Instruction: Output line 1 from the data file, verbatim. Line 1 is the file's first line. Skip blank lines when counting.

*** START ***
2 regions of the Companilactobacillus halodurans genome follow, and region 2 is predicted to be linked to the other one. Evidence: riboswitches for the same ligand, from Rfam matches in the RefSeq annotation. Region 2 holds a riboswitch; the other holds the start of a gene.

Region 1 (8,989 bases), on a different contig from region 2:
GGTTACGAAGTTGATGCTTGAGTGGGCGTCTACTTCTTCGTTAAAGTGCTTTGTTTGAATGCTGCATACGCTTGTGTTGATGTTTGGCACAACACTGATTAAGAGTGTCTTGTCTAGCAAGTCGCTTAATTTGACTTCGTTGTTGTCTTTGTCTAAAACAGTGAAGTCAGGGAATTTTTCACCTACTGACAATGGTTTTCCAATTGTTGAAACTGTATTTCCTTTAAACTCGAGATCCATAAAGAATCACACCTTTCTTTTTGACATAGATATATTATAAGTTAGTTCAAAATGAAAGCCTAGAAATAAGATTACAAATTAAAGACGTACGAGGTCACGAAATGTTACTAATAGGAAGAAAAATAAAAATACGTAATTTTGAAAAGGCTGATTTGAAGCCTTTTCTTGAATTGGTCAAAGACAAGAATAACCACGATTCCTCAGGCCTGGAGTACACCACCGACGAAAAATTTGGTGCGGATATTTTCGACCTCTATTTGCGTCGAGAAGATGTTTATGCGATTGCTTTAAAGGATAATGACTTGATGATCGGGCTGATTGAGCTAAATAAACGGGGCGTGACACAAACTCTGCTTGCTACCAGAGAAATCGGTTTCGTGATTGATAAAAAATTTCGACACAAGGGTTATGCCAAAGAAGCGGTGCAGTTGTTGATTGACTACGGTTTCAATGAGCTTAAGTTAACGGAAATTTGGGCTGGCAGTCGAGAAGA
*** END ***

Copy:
2 regions of the Companilactobacillus halodurans genome follow, and region 2 is predicted to be linked to the other one. Evidence: riboswitches for the same ligand, from Rfam matches in the RefSeq annotation. Region 2 holds a riboswitch; the other holds the start of a gene.